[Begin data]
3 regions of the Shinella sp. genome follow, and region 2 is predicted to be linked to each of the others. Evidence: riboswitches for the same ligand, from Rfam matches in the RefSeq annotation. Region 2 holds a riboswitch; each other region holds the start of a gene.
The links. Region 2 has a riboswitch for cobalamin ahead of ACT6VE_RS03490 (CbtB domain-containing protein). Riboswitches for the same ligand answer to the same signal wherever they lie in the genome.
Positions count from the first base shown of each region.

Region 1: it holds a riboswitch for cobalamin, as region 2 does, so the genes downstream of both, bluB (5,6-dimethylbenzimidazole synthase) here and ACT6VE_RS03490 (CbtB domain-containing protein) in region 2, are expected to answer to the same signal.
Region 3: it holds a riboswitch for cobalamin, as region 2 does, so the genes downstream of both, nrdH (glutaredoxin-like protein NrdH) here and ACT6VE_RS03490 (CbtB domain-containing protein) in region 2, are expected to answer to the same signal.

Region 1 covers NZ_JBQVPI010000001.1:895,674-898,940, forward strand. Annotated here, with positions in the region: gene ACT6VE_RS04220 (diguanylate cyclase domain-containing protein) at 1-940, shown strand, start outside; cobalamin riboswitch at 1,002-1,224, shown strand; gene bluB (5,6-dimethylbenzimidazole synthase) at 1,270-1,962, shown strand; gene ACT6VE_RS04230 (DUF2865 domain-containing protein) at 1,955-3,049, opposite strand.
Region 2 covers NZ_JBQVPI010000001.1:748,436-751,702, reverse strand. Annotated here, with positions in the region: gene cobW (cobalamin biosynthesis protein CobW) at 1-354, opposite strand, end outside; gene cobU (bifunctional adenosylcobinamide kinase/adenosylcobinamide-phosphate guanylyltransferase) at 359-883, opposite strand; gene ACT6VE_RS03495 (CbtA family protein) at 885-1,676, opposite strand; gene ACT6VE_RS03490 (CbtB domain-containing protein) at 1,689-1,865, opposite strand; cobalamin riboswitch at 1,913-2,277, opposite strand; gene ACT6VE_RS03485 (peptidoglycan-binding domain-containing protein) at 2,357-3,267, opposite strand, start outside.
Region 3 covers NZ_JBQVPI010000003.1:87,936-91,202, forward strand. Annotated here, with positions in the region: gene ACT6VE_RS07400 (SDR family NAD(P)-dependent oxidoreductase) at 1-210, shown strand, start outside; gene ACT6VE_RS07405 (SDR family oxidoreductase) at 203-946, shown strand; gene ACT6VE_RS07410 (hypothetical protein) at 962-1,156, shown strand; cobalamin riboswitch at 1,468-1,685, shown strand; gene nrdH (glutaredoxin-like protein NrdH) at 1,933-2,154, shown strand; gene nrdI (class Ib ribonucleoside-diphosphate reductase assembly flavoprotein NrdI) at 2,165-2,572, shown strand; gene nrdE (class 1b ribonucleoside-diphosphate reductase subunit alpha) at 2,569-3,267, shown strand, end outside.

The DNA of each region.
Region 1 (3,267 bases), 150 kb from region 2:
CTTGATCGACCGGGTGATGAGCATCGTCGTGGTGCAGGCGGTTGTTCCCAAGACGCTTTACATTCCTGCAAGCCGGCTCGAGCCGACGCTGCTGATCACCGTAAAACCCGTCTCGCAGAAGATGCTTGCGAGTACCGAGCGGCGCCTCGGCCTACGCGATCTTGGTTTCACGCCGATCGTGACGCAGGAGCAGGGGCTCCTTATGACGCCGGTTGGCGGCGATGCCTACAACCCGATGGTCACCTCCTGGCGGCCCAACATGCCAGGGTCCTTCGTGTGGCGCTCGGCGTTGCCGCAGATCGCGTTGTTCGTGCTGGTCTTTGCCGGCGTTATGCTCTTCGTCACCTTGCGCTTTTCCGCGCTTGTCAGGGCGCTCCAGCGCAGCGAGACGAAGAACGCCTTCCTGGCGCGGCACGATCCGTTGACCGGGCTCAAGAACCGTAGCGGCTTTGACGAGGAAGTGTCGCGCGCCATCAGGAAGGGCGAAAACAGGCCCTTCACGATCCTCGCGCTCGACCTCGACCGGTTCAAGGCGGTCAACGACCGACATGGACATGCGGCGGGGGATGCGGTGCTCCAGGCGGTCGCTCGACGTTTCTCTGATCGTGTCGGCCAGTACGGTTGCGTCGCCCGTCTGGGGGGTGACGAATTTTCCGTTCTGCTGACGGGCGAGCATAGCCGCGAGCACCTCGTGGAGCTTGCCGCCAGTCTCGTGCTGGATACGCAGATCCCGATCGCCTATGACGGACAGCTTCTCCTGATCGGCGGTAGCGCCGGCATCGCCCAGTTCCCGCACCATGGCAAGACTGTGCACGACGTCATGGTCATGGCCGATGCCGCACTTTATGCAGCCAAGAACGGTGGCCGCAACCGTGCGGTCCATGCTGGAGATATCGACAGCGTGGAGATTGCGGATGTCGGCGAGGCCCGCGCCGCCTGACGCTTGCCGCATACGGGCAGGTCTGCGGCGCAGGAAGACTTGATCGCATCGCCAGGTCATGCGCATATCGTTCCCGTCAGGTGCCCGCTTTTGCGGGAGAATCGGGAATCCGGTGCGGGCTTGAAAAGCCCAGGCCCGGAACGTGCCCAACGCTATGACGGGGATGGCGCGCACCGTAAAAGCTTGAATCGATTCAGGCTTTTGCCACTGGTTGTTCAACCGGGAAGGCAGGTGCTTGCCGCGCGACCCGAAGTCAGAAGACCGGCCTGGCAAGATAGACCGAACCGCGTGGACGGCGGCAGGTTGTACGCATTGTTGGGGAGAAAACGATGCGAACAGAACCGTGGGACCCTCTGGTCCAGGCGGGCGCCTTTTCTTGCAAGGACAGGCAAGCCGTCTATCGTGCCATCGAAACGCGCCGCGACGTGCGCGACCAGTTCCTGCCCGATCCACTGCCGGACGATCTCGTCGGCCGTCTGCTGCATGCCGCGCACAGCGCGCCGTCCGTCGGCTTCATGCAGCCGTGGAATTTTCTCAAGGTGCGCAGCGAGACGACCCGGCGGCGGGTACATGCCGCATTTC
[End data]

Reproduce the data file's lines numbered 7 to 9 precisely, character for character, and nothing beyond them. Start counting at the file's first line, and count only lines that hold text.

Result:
Region 2 covers NZ_JBQVPI010000001.1:748,436-751,702, reverse strand. Annotated here, with positions in the region: gene cobW (cobalamin biosynthesis protein CobW) at 1-354, opposite strand, end outside; gene cobU (bifunctional adenosylcobinamide kinase/adenosylcobinamide-phosphate guanylyltransferase) at 359-883, opposite strand; gene ACT6VE_RS03495 (CbtA family protein) at 885-1,676, opposite strand; gene ACT6VE_RS03490 (CbtB domain-containing protein) at 1,689-1,865, opposite strand; cobalamin riboswitch at 1,913-2,277, opposite strand; gene ACT6VE_RS03485 (peptidoglycan-binding domain-containing protein) at 2,357-3,267, opposite strand, start outside.
Region 3 covers NZ_JBQVPI010000003.1:87,936-91,202, forward strand. Annotated here, with positions in the region: gene ACT6VE_RS07400 (SDR family NAD(P)-dependent oxidoreductase) at 1-210, shown strand, start outside; gene ACT6VE_RS07405 (SDR family oxidoreductase) at 203-946, shown strand; gene ACT6VE_RS07410 (hypothetical protein) at 962-1,156, shown strand; cobalamin riboswitch at 1,468-1,685, shown strand; gene nrdH (glutaredoxin-like protein NrdH) at 1,933-2,154, shown strand; gene nrdI (class Ib ribonucleoside-diphosphate reductase assembly flavoprotein NrdI) at 2,165-2,572, shown strand; gene nrdE (class 1b ribonucleoside-diphosphate reductase subunit alpha) at 2,569-3,267, shown strand, end outside.

The DNA of each region.